Chicago, IL (PRWEB) March 4, 2008
On Feb. 20, after being in constant pain for more than two years, Mark Rutter became one of the first patients to be implanted with a tiny nerve stimulator to treat neck pain.
"The first three days after the surgery, I was taking about 1/10 the amount of pain-relief drugs I took before," says Rutter. "And since day four, I've taken no drugs at all--so the stimulator works!"
"Subcutaneous, or under-the-skin, nerve stimulators are the latest development in treating neck pain that has been unresponsive to other approaches," explains Rutter's lead surgeon, Chicago pain management physician Eugene Lipov, MD.
Peripheral nerve stimulators are commonly used for relieving pain in the back, abdomen and the back of the head, as well as pain caused by shingles. But Dr. Lipov and his colleague Jay Joshi, MD, are the first to use a new, smaller stimulator from Medtronic to help relieve unremitting neck pain.
"The Medtronic nerve stimulator is only nine millimeters thick and about 54 millimeters wide. It works by blocking pain signals the body sends to the brain," Dr. Lipov explains. "And the tiny stimulator is virtually undetectable when implanted under the skin."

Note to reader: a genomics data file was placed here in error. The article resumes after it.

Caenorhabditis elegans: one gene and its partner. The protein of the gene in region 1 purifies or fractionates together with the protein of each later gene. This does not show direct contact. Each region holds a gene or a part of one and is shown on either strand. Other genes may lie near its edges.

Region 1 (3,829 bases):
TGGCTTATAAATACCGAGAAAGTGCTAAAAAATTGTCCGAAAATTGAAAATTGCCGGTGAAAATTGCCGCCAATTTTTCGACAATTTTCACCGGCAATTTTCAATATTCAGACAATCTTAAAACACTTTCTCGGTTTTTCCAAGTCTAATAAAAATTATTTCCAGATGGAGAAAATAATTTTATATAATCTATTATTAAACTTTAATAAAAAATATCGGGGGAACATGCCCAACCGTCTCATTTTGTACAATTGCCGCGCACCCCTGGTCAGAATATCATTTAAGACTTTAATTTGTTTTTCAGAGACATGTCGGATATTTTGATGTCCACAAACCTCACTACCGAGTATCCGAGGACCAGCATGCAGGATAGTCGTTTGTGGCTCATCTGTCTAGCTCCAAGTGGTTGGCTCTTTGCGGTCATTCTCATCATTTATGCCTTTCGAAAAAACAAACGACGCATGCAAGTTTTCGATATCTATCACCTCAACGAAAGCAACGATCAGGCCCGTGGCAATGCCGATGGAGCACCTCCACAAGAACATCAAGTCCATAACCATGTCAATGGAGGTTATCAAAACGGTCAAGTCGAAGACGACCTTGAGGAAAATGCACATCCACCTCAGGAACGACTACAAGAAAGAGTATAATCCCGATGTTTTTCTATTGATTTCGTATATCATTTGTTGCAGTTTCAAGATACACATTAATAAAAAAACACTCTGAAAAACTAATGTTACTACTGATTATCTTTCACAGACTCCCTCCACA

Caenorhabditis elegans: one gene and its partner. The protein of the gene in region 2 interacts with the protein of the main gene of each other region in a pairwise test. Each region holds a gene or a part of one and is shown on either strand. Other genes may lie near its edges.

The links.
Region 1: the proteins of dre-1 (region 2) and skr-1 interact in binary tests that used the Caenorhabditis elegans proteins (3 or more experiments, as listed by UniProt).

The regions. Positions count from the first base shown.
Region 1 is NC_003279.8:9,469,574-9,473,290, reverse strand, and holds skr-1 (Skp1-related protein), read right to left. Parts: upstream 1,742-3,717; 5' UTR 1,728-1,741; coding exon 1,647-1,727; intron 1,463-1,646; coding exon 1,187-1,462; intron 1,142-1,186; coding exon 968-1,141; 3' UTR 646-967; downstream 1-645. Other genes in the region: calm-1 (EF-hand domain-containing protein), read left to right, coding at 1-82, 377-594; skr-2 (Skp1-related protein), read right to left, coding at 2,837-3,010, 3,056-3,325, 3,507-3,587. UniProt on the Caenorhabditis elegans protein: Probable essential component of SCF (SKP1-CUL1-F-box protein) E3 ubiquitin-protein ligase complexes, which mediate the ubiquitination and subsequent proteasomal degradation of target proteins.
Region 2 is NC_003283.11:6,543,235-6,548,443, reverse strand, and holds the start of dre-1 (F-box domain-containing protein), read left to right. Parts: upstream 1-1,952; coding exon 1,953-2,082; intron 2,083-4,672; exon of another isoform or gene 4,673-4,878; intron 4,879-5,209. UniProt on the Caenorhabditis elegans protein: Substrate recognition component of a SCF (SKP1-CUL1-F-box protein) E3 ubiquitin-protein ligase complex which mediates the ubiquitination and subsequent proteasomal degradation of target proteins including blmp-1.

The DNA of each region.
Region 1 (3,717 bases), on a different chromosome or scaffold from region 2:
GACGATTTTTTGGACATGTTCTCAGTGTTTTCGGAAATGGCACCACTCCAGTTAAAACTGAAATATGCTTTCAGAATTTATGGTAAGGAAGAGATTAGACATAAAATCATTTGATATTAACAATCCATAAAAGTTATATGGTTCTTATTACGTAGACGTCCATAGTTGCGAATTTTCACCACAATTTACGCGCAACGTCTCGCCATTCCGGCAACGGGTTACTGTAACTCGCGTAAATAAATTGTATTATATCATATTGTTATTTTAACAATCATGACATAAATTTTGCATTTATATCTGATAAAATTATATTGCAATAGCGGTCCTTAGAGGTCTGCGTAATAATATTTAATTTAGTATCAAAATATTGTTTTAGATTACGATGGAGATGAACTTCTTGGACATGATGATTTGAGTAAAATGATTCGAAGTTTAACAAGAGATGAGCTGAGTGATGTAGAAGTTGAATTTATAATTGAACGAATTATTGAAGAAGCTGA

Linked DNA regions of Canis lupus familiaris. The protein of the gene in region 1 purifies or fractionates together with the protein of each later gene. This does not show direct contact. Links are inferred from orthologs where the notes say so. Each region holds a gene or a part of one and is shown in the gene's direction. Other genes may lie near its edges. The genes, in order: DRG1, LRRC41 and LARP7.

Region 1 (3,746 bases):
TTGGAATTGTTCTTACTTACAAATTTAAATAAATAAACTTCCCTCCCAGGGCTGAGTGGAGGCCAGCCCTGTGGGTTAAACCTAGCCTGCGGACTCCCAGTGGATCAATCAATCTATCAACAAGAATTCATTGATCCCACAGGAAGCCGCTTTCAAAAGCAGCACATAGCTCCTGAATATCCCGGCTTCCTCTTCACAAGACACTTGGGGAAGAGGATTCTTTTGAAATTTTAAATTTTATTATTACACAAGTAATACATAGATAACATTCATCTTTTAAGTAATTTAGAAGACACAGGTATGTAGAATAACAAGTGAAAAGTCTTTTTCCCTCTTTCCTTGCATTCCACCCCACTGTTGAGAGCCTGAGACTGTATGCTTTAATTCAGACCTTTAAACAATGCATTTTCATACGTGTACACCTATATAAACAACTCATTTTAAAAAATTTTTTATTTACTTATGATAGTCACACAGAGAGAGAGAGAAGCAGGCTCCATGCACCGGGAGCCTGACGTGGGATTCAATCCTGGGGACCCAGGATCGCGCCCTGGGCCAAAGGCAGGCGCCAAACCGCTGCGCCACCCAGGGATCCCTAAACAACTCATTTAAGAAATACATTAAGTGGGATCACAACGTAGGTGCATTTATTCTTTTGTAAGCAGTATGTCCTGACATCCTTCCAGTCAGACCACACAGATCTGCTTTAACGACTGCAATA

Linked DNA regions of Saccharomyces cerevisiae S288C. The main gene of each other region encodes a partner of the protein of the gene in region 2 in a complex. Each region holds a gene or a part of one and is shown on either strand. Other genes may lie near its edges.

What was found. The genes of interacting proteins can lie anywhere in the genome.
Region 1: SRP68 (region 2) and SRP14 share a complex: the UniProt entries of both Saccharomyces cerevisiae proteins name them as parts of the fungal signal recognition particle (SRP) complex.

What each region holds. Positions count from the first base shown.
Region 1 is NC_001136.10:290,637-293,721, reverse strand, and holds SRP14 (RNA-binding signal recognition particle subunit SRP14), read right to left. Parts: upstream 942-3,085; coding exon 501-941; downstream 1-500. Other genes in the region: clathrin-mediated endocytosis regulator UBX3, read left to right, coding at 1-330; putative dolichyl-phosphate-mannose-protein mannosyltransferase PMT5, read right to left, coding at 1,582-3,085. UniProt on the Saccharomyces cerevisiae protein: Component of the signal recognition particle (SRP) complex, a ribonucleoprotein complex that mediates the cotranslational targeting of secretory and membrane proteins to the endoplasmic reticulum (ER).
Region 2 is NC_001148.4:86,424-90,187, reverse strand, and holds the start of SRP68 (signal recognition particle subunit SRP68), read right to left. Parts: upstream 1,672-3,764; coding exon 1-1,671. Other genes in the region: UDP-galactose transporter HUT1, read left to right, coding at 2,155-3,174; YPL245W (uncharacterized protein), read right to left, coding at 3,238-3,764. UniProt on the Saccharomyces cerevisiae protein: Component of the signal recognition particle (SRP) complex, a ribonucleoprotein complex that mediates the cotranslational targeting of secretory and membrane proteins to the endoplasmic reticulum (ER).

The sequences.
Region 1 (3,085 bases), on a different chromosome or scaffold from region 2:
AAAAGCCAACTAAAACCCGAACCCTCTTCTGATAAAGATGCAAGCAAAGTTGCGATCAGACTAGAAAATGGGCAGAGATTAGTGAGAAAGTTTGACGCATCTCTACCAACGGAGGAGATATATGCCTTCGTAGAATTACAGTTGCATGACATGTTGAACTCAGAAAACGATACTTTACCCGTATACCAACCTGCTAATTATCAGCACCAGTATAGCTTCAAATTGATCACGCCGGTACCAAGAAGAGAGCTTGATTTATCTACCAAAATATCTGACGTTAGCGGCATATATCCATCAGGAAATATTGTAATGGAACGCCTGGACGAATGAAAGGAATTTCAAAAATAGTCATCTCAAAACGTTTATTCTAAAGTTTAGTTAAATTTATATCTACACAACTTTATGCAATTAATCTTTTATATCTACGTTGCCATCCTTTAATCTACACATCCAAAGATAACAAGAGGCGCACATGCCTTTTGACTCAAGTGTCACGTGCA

Rutter injured his neck in December 2005 after lifting a heavy TV set, and had since been unable to turn his head without significant pain. He tried physical therapy, injections, narcotic painkillers--even disc-removal surgery--but the pain persisted.
A discogram, a diagnostic method used to evaluate which disc is causing pain, revealed that Rutter had three painful discs. "The usual option for patients like Mr. Rutter is a three-level fusion, which his spine surgeon informed him is relatively complex surgery with an uncertain outcome--a last resort," says Dr. Lipov. "Mr. Rutter did not want to have the procedure. If he did have that surgery, he might not have gotten the pain relief he was seeking, and would still not have been able to play golf."
Rutter, who runs a company with 250 employees, was frustrated at the way narcotic painkillers were affecting his thinking. "In my work, I have to be able to think clearly," he says.
And he wasn't acting like himself. "My family said they noticed my behavior was modifying, and they thought it was because of the amount of narcotics I was taking for pain relief," Rutter recalls. "The electrical nerve stimulator breaks up the pain without drugs, and allows me to have a normal thought process. I feel good!"
"It was a very quick surgery," Rutter continues. "I was in and out of the hospital in one day. "I have three incisions. It's kind of like an underground water sprinkling system. The nerve stimulator is placed in my abdomen, and there are two places in my back where they run the tiny wires to the points in my neck where the pain was. I'm confident this is the long-term solution for me," says Rutter. "In three months, I'll be back on the golf course. It's been a long time since I've played golf, and I miss it a lot."
Eugene Lipov, MD, and Jay Joshi, MD, are pain management specialists with offices in Chicago and suburbs. They focus on developing new technologies to help patients live free of pain. For more information, visit http://www.painmngt.com or call 877.964.7246.